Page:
Here are some of your responses to Mike's last column:

David Y. writes: I understand that your recent column on offensive fast food ads was tongue-in-cheek, but allow me to share a truly offensive fast-food ad that currently pollutes the airwaves. It is a commercial for Quiznos (the sub place). The commercial taunts rival Subway over their lack of a "Prime" beef sandwich. This, in itself, is not offensive. However, the commercial ends with a shot of two young women, one of whom exclaims "It's got a lot of meat! And that's what real women need!" I had to hem and haw when my 9-year-old son asked me what she meant. I found it vulgar, and definitely not amusing. It's hard enough with commercials for feminine hygiene products and pills for erectile dysfunction flooding primetime viewing. Doesn't anyone have the slightest bit of class and dignity anymore? Thanks for letting me spout off. Keep up the GRRRRRRood work.

Charles S. writes: Mike, you forgot the Dairy Queen Brownie Earthquake, which might frighten anyone who has ever sat through a real earthquake. What horrible memories they must suffer when they pass a DQ?!? And lest we forget, what about the Sundae in general? Would that be discrimination against religions who revere other days? As I remember it, the sundae was originally invented as a treat that would be acceptable on Sunday, when Christians weren’t allowed to work.

Mike R. writes: You should sue Burger King just for their disturbing ads. Have you seen the “Sponge Bob No-Pants” spot? Creepy.

Pam G. writes: Mike, I love your column! But geeguy! With all of the belching, dripping, slurping, playing with food, etc. that's going on in fast-food commercials, couldn't you have found something better to GRRRR about than the names of the food? Those commercials are disgusting, and they're teaching our children deplorable manners! Keep up the GRRRR work!

Nancy N. writes: Mike, get over yourself and stop taking things too seriously. Follow your own advice -- if you don’t like what you’re watching, turn the channel.

Jeannie H. writes: Mike, great job on the column. I really have to wonder though about the obliviots who never signal before changing lanes. I'm sorry, but I missed the "ESP-driving" course at my high school. Why do they think the car manufacturers put the things in their cars in the first place? I've been forced to hone my Zen-driving abilities, but it definitely makes life hair-raising. The phenomenon seems to be getting worse lately, spawning (I'm sure) tons of accidents every morning.

Oh yeah, here's the other thing ... when will truck drivers in NYC and Long Island realize that parkways were not built for trucks, thus the 5,000 signs saying "Low overpass" and "No trucks allowed" and "Trucks use Expressways, not parkways"? I can't tell you how many truck-driving obliviots end up "misplaced" on roads created shortly after cars. Could you make a general announcement about that?

Regarding cheesy tots -- what's wrong with regular tater tots? That's what we grew up hoping for instead of those nasty, tasteless, mashed potatoes in the school cafeteria. And what about that cheese? Does it bear any resemblance to an actual dairy product or is it like movie theater "nacho cheese" clogging your arteries just by being on the same plane of existence?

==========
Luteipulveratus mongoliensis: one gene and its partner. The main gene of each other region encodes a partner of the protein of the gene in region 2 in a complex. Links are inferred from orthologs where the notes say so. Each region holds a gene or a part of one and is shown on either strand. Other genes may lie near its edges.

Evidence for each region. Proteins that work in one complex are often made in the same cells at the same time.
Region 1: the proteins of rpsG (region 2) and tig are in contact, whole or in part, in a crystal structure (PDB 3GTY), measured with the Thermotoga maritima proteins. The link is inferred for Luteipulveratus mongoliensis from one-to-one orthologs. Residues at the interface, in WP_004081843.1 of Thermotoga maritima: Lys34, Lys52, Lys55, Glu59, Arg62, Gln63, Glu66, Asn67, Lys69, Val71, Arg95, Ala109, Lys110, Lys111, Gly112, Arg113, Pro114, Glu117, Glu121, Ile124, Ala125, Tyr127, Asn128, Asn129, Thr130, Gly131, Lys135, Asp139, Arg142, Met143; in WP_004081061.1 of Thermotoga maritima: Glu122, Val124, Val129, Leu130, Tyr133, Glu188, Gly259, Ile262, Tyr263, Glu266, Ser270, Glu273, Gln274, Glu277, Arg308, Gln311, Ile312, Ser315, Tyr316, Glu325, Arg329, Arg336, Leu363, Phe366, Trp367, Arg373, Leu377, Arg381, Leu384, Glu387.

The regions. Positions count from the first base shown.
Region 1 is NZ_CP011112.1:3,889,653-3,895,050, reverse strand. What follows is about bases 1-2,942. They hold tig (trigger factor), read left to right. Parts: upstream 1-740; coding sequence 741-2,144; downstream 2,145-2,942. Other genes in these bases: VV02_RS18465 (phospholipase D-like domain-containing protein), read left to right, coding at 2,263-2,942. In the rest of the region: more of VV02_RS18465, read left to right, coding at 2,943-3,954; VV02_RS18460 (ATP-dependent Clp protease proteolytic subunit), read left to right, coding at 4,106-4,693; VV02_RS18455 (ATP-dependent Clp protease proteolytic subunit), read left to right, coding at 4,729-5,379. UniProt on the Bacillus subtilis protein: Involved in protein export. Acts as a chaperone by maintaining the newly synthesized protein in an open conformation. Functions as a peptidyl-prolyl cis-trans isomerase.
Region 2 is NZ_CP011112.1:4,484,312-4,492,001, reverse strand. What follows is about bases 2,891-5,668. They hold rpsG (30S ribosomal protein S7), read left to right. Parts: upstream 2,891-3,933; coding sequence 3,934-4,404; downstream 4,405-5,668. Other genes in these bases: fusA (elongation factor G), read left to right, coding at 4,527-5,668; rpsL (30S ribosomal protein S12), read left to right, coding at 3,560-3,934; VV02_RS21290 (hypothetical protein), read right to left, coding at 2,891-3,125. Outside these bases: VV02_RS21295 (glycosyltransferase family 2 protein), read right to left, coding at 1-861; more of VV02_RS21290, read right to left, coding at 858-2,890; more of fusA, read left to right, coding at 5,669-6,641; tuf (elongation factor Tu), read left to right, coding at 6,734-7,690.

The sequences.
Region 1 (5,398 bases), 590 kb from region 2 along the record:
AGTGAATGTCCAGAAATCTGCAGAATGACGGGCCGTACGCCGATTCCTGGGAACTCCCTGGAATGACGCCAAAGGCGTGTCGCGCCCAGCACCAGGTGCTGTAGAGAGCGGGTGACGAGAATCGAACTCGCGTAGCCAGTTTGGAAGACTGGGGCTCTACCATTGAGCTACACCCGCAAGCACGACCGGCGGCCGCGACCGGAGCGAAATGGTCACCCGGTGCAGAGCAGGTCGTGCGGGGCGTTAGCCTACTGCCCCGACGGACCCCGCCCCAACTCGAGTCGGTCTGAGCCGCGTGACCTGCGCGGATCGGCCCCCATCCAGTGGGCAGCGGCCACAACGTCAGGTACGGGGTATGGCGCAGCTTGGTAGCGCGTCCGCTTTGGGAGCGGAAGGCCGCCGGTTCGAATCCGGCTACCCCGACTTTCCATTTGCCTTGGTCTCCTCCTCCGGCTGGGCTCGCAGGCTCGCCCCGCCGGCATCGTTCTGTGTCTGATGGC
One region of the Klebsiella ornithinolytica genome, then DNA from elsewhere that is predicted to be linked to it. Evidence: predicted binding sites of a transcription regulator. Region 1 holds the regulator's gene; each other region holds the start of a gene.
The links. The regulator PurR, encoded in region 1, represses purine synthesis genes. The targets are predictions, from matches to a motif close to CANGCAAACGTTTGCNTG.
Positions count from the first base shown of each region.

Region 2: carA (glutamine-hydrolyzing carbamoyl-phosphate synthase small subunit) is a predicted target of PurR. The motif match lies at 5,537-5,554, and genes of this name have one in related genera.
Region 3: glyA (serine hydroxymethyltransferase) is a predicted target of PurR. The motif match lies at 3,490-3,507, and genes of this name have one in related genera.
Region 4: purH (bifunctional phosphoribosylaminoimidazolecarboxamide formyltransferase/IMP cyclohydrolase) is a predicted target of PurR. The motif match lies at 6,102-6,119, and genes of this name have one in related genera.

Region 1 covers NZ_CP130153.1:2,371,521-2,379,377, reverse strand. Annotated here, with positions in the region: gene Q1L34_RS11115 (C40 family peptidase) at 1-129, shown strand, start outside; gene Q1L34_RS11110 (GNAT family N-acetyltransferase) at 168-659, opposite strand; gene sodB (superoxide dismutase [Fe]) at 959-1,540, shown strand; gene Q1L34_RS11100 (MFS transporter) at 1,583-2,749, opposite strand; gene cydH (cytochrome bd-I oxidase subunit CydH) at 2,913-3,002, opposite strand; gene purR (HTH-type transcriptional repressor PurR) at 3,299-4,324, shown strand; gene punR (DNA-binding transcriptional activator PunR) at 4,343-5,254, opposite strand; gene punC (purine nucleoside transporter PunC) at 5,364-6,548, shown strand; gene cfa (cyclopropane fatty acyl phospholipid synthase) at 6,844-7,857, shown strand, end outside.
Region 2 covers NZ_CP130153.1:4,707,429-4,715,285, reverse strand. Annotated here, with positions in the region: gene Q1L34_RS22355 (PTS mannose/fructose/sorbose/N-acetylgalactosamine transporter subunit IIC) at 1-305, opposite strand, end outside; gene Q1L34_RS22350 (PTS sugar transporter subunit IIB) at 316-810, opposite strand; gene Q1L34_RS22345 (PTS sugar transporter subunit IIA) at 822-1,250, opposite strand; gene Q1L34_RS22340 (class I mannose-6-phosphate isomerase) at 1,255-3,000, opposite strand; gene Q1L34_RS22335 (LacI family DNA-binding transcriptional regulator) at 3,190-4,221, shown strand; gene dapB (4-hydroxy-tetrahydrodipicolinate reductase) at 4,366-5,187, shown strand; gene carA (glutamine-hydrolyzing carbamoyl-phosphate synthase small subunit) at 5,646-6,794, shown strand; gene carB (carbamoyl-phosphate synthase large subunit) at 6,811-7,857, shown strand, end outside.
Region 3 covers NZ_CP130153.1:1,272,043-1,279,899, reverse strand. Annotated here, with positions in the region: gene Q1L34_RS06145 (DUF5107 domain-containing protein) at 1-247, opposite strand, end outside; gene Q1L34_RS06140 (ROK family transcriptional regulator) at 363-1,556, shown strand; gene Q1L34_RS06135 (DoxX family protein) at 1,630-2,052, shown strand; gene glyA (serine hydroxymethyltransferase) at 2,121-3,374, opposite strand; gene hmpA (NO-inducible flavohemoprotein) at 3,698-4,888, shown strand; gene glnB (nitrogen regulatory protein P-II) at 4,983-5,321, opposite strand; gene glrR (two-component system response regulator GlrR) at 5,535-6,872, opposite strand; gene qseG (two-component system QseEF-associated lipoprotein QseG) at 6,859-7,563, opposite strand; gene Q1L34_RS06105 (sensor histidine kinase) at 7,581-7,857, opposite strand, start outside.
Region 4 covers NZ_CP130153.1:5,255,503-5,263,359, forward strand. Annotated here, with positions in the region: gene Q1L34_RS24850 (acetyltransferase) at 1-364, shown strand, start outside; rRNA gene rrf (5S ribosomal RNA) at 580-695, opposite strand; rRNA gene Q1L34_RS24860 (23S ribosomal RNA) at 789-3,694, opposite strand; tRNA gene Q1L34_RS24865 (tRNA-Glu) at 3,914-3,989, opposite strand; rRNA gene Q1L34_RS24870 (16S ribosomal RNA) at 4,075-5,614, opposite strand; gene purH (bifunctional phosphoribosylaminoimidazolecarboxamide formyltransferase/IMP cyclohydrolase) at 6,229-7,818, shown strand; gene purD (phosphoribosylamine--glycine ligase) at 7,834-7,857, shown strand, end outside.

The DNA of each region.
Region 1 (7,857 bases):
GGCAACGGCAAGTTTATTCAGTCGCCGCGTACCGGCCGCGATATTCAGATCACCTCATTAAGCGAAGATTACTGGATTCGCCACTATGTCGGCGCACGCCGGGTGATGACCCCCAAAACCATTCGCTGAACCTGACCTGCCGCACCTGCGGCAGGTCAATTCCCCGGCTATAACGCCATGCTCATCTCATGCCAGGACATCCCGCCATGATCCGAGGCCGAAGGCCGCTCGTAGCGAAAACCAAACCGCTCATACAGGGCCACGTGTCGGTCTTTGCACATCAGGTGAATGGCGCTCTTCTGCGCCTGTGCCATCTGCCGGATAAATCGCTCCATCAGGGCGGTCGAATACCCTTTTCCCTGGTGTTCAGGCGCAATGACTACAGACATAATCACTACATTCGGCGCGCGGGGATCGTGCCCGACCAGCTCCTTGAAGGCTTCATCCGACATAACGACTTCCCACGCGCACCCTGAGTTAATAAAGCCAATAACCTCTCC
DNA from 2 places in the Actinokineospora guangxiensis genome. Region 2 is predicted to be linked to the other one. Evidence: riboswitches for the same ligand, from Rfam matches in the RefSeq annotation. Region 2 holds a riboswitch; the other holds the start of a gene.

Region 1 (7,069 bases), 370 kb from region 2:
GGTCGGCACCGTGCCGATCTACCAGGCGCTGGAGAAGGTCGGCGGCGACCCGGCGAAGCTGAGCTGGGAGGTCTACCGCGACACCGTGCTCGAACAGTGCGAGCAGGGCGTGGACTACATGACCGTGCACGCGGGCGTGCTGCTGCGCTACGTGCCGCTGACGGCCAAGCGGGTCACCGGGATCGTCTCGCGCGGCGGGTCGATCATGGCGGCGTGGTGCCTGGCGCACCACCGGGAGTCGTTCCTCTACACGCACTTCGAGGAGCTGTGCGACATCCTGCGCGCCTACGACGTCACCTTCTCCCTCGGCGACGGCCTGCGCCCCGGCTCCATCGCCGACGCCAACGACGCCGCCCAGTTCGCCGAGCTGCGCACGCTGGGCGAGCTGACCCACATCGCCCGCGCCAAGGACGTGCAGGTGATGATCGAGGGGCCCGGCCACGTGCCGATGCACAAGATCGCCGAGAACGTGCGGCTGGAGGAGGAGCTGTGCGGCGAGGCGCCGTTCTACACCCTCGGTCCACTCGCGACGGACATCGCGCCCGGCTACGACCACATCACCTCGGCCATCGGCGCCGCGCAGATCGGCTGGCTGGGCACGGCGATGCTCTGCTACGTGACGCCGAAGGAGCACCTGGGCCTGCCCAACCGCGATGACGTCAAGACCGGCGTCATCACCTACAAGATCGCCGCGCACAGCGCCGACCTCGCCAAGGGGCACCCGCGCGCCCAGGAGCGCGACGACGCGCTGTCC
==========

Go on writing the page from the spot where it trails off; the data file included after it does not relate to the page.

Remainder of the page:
Thanks for keeping reality interesting.

Michael S. writes: Mike, I think this is one of your weaker pieces of work. Normally you show not only wit and humor, but a depth of knowledge that this story clearly lacks.

It’s been a long time since I was involved with Volunteer Firemen, but my recollection is that there are only one, two and three-alarm fires. Representing the levels of one firehouse, all the town or city firehouses, and, finally, "calling all available units." Perhaps in post 9/11 Homeland Security we have revised these standards, but they go back to when real alarms were used across telegraph wires within an area and the tradition remained the same for years.

Thus, "4-alarm" Spicy Chicken or anything else is a supercilious statement that represents not only a lack of respect for the Bravest, but also a decided ignorance of the field. There are 3 Alarm Chili contests held between firehouses throughout the U.S. and I wonder if perhaps BK DID do some research and was making sure they avoided any trademark or logo infringement issues.

IF you want to REALLY get the biggest GRRRRRR about Fast Food and popular restaurants, explain to me why their advertising peaks at 10-12 at night, causing those of us who have not yet reached bed to suddenly have mouth-watering hunger pains, only to find out local outlets are all closed! I can identify at least 20 extra pounds that is entirely the fault of late, after-dinner advertising!

Jerome A. writes: Mike you missed an obvious Fast Food Litigation (I thought of this after the little old lady got big $$$ for spilling hot coffee on herself). You go through any drive thru, but I would suggest McDonald's as they probably have the deepest pockets, and then wreck because you were eating a sloppy Big Mac instead of paying attention. By providing drive-up service, McDonald's has encouraged you to eat while driving, therefore they are responsible for the wreck and all the pain and suffering it caused.

If anybody tries this, I get 10 percent of any awarded funds!

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